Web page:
The goal of our Constitution is maximized liberties, not look for excuses to take them away. To restrict governmental power to affect your rights as defined by the document’s framework. “As I said, our rights with regard to speech to minors are already restricted”. No. You created a false equivalence between free speech and commerce and tried to conflate what is actually being regulated in your examples – commerce – into what isn’t being regulated – free speech. “The existing restrictions provide punishments (including criminal) for adults that fail to make the distinction between children and adults.” No. The existing restrictions in the criminal arena punish a pattern of abuse, not free speech, or actions or attempted actions like sex with a minor that society has deemed both mallum in se and mallum prohibitum. You aren’t forbidden to speak about pedophilia, just to attempt or actually do it. If you were prohibited from speaking about it? You wouldn’t be able to buy a copy of “Lolita” or “Pretty Baby”, i.e. free speech would be restricted because of content. I don’t know about you, but I like Nabakov. You seem to have a problem unraveling speech from action. Just because some words are so intertwined with an action they cannot be disengaged from it (to paraphrase Justice Black) does not mean all words cannot be disengaged from an action. It is the freedom of speech and consequently thought that must be preserved, no matter whether you like the content or not. You are free to disapprove of content all you like, but the action in restricting content is simply censorship. One thing is clear from the 1st Amendment is that the Founders were not into censorship. That the courts have continually ruled against such practices as book bannings and the like bolsters this contention. There are ways to punish people like this, but criminalizing speech is not the way. Enhancing the tort sentencing options provides remedy without infringing upon any right so long as the enhancements are equitable and not cruel and/or unusual.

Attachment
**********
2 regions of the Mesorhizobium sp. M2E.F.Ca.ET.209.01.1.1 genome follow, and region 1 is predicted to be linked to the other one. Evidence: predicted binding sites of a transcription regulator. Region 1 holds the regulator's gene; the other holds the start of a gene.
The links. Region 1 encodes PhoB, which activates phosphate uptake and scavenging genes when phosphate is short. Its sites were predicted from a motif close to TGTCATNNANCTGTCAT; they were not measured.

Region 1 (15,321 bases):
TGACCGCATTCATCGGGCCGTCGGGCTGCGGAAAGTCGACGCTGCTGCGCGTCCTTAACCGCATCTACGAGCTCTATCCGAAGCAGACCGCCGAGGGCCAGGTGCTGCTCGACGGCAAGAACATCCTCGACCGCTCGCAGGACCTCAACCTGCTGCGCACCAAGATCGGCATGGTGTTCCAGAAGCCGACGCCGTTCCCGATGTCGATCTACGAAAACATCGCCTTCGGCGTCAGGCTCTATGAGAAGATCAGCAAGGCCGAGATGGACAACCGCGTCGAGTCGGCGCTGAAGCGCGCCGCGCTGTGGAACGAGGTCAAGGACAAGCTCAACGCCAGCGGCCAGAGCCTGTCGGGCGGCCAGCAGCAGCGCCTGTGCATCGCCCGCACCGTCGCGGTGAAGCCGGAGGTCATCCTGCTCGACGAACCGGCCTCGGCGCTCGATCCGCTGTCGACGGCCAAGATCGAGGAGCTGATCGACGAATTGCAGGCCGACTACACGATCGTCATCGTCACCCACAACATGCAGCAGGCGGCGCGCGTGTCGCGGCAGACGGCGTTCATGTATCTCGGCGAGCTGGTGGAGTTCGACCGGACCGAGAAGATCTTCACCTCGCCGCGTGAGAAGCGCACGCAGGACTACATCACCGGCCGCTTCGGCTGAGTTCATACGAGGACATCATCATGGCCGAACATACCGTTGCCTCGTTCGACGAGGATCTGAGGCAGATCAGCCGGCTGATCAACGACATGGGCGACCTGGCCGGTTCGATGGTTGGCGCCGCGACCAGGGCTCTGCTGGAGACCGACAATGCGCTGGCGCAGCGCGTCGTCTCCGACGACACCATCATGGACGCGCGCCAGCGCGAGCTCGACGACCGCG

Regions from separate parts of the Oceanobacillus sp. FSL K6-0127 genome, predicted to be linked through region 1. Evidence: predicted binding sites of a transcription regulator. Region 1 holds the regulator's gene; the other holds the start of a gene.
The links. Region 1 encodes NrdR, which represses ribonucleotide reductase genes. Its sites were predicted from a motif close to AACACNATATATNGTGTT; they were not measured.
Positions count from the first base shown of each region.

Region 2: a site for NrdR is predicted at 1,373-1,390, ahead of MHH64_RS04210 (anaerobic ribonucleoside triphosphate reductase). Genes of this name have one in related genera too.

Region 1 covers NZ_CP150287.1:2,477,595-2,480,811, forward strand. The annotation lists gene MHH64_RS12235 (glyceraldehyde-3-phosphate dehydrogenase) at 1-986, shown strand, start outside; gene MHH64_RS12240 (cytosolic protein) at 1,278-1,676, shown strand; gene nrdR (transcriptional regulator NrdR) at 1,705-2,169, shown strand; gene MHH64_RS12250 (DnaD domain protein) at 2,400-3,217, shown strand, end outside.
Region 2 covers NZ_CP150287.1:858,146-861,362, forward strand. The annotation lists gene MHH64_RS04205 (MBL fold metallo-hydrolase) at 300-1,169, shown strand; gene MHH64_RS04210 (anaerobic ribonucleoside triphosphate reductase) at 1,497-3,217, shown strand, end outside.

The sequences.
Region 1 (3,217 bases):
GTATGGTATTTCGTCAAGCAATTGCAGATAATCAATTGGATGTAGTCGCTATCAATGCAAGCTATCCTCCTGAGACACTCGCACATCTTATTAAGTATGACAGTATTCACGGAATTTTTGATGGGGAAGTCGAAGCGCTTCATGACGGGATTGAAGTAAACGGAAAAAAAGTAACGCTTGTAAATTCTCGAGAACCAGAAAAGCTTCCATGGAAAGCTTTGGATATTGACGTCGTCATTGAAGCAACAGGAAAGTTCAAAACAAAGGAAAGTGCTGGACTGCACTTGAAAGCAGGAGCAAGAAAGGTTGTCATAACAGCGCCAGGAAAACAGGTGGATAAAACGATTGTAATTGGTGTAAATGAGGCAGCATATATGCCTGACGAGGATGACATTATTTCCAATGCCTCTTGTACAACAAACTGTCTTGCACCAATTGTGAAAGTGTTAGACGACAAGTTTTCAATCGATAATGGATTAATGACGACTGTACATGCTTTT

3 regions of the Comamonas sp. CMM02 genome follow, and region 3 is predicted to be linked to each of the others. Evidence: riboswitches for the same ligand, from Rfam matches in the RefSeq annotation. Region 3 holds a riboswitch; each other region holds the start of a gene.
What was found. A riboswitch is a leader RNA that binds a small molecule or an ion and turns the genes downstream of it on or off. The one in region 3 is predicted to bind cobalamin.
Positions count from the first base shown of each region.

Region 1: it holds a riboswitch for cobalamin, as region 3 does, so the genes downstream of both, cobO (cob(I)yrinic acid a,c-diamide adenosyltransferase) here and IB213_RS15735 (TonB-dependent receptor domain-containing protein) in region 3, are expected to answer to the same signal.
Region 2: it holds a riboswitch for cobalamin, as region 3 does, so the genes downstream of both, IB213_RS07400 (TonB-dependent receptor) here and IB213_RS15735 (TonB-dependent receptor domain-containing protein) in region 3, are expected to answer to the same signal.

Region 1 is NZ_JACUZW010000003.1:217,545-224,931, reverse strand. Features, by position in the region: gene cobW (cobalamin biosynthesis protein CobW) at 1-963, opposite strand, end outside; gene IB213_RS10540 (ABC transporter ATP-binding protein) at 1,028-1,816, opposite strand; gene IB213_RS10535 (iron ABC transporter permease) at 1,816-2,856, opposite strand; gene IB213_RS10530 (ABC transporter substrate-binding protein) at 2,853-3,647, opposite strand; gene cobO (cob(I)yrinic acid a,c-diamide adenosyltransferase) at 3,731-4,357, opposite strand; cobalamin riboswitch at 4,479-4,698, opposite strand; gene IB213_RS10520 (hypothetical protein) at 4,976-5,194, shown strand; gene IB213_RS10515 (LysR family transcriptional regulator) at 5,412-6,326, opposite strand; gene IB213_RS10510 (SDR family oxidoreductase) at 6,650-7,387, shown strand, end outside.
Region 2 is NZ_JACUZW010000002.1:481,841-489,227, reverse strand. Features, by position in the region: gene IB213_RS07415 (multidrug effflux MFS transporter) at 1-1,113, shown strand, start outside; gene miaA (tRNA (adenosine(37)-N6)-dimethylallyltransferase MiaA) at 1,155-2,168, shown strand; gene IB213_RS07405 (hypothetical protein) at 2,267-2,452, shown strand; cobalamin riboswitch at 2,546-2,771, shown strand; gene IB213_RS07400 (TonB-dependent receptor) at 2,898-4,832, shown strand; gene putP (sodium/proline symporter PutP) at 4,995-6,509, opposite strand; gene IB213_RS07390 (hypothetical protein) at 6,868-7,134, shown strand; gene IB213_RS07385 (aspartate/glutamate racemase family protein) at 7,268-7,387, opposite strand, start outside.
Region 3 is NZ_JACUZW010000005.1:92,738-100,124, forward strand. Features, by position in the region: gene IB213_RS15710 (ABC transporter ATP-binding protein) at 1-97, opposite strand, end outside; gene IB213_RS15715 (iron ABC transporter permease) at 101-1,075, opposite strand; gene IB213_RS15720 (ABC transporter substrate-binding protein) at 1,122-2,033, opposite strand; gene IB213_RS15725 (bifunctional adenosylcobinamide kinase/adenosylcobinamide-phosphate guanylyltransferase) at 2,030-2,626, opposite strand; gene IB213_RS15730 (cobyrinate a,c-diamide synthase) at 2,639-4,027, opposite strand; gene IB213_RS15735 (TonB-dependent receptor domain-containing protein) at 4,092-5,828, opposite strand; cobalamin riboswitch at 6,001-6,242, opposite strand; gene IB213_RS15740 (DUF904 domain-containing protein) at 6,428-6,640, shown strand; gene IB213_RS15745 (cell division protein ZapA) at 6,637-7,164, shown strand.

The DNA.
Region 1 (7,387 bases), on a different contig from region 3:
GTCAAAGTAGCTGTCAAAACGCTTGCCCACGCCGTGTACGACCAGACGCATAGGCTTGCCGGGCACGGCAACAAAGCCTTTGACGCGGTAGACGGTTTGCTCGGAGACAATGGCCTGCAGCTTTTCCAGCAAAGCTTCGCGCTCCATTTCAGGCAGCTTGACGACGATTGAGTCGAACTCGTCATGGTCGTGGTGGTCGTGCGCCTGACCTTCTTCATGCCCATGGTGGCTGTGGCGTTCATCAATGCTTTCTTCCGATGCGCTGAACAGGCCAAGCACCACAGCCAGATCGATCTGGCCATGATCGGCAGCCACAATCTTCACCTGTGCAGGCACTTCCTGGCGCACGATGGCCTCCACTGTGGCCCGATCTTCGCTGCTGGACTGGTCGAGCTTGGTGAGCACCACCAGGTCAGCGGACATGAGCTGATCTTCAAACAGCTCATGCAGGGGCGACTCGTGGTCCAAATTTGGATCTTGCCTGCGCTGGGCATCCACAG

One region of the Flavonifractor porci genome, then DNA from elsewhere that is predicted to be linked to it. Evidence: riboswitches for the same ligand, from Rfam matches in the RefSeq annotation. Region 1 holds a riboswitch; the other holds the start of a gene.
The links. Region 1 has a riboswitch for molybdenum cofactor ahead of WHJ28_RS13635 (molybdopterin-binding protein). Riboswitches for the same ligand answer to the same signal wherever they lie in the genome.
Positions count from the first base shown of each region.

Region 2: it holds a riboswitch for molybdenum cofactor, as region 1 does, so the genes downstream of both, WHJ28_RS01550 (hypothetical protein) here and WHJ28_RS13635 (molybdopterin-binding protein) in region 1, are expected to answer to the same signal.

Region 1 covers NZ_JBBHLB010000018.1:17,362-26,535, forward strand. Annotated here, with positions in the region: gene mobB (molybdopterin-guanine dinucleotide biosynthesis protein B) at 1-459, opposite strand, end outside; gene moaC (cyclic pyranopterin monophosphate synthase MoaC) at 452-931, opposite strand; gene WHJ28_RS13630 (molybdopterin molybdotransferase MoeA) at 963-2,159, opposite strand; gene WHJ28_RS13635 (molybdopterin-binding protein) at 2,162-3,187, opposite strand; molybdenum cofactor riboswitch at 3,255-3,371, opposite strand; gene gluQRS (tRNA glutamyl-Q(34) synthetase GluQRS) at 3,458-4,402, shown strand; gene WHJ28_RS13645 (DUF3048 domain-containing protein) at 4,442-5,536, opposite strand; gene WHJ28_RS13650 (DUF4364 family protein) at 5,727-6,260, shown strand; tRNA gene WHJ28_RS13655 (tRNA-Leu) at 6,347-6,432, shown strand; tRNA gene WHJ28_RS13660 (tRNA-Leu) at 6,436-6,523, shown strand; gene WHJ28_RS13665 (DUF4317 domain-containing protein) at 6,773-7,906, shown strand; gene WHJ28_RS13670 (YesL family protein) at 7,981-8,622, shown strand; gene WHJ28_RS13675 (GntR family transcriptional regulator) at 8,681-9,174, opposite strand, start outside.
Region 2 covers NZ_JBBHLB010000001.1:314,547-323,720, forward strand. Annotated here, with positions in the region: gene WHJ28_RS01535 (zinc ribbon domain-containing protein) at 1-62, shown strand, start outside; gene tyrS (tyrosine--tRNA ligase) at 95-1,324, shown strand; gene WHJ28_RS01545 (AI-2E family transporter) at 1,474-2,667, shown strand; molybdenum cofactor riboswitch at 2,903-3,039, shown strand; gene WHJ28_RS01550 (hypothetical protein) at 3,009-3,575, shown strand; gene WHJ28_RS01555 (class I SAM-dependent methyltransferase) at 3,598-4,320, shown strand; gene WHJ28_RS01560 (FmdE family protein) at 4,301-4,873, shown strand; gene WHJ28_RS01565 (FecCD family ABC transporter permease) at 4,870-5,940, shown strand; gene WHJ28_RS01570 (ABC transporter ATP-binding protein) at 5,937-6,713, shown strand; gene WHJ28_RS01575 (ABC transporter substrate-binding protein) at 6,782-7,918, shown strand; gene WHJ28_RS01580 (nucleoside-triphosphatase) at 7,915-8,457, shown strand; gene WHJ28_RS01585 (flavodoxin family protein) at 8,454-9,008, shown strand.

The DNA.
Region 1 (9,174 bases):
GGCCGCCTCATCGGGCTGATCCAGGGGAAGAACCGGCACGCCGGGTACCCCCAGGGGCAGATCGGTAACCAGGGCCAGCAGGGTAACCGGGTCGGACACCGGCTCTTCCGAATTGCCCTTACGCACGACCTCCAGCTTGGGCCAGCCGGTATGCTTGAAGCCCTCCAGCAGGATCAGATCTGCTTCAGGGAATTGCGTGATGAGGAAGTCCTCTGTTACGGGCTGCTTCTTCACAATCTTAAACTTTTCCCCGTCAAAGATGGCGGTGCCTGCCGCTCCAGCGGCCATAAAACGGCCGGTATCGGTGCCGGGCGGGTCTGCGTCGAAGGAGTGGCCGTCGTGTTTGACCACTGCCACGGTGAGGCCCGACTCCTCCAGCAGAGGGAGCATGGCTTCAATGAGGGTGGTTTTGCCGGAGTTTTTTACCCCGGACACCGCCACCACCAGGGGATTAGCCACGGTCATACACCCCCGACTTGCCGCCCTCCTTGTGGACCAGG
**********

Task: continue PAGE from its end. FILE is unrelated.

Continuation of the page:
107. @Gene: You are advocating abridging a fundamental right in the name of what exactly? Your personal sense of outrage?

    Not my personal sense of outrage, on the fact that a super-super-majority of people viewing this man’s actions find his behavior cruel and abusive on sight.

    As I have said many times on this blog, most law we pass is a consequence of people doing something that was previously lawful but evokes public outrage. So although my personal outrage is typical, it is only one in the majority. The justification is the public outrage, which I think is apparent. And I agree with Blouise and reject your characterization of this man’s actions as a “fundamental right.”

    I do not believe the full force of freedom of speech between adults applies without any modification to freedom of speech between an adult and a child. I believe there are exceptions to be made, and I think this is one of them.

  108. Jesus H. Tapdancing Christ you are dense.

    “I think it is a criminal issue of an adult abusing a child; punishment of criminal issues should never rely upon whether the injured party can afford the expense and risk of going to court.”

    What you think it immaterial to what the law is. Like I said before, you can play the supposition game all you like, Mr. Scientist, but I’m dealing with the reality of the law and the facts presented. The law for proving child abuse requires establishment of a pattern of behavior – a much higher burden than that the of the tort of IIED where a pattern is not required, merely proof of intent. That is for good reason, Tony. One is a crime you can be incarcerated for and the other is not. That you think IIED should be criminal is about as bright as Greenspan saying fraud should be legal (which he does, btw). IIED? It’s not an easy tort to prove, but in this case, not so much. Plus you take your tortfeasor as you find them. They the economics of the transaction may not make suing a winning proposition is another matter. This guy probably doesn’t have property or other assets worth getting.

    If your problem is access to courts? That’s a different issue than criminalizing free speech because you’re offended by the content. Criminal wrongs and civil wrongs are discrete for a reason. Your solution to restrict speech is draconian, oppressive and based in emotion, not reason.

  109. “Not my personal sense of outrage, on the fact that a super-super-majority of people viewing this man’s actions find his behavior cruel and abusive on sight.”

    Supposition. You have no proof most want this kind of speech criminalized. Also you ignore that remedy is available in tort. If you don’t like the legal standards required to prove criminal child abuse, take it up with your representatives.